Here's a classic internet joke for you. The setup is the following faux inspirational quote: "No matter how big your house is, how recent your car is, or how big your bank account is, our graves will always be the same size. Stay humble." Then, as a punchline, someone counters by posting a photo of the pyramids.

It's true—the ultra-wealthy have outsize legacies after they die, just as they have outsize fame while alive. Possibly, the original quote was trying to piggyback off the idea that when you die, you can't take your wealth with you. And yet even that's untrue, depending on what you believe. Many cultures have had the tradition of grave goods, in which tombs contain possessions that can accompany the dead in the afterlife. The ancient Egyptians went this route at some periods of their history, burying kings with all sorts of useful doodads. 

"Still," says the imaginary source of our inspirational quote. "The fact is, all our lives come to an end. And if we go somewhere after that, that happens to all of us, rich or poor." This too may be untrue. Sticking with our ancient Egyptian counterexample, the poor were even stripped of their afterlives for the benefit of the rich.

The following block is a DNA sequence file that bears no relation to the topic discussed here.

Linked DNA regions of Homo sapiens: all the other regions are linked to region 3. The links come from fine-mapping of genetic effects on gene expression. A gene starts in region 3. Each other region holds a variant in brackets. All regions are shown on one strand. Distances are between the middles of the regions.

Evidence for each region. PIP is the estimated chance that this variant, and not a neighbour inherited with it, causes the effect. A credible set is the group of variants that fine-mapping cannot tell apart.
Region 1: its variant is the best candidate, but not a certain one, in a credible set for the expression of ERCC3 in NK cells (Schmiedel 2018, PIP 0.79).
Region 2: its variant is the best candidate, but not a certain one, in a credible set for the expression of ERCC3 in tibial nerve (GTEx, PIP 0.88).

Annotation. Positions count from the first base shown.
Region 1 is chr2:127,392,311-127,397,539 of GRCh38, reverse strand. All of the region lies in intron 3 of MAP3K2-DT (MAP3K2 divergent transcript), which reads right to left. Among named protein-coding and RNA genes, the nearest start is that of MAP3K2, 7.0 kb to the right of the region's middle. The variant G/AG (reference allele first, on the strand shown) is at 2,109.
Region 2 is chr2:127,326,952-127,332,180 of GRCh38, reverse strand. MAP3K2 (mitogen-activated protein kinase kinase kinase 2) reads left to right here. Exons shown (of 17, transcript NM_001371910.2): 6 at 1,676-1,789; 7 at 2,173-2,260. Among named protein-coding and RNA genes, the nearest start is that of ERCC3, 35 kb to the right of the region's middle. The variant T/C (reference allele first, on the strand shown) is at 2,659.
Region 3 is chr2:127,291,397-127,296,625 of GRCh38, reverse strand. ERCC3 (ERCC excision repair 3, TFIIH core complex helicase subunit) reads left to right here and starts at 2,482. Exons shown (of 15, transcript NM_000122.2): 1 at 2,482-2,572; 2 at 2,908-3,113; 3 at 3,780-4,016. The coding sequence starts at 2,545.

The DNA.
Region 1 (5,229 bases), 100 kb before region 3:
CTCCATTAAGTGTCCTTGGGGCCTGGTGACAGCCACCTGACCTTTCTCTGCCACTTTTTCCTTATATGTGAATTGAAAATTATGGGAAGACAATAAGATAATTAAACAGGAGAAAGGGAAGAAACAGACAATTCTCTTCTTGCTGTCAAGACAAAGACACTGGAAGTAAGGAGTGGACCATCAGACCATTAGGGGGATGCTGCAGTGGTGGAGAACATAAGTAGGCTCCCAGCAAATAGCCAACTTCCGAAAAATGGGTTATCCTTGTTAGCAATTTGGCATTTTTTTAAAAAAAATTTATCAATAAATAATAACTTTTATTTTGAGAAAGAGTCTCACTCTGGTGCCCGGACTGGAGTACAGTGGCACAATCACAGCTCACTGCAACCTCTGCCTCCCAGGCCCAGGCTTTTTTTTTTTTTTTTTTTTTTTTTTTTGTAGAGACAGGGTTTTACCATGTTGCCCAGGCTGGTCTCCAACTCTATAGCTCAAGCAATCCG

To go on after you die, said some ancient Egyptians, you needed morticians to prepare your body ritually. They needed to preserve your organs separately from your body, particularly your most important organ, the heart. (The brain had no known function and could safely be discarded.) However, it seemed morticians only preserved the hearts of the rich. They extracted the hearts of the commoners, and placed a jeweled surrogate heart called a heart scarab, but they destroyed the original organ. 

Here's the disturbing part, though. It's not that the rich received special treatment because only they could afford it. That would be pretty normal and no worse than the rich getting better treatment while alive. Instead, it seems that the embalmers, who weren't paid by the deceased's estate, put plenty of effort into preparing the bodies of the poor. They put effort into extracting their hearts and destroying them, and they wrote down instructions, warning each other to keep this two-tier system a secret

The goal? To destroy the poor souls, to ensure the rich an afterlife free from overcrowding. 

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For more on strange practices of the rich, check out:

You Could Hire An Old Person Dressed Like A Wizard To Live In Your Garden

Andrew Carnegie And Henry Clay Frick Flooded A Whole Town

Robert Mercer Spent $1.4 Million On A Giant Urine Stockpile

Follow Ryan Menezes on Twitter for more stuff no one should see. 

Top image: Hunefer/Wiki Commons

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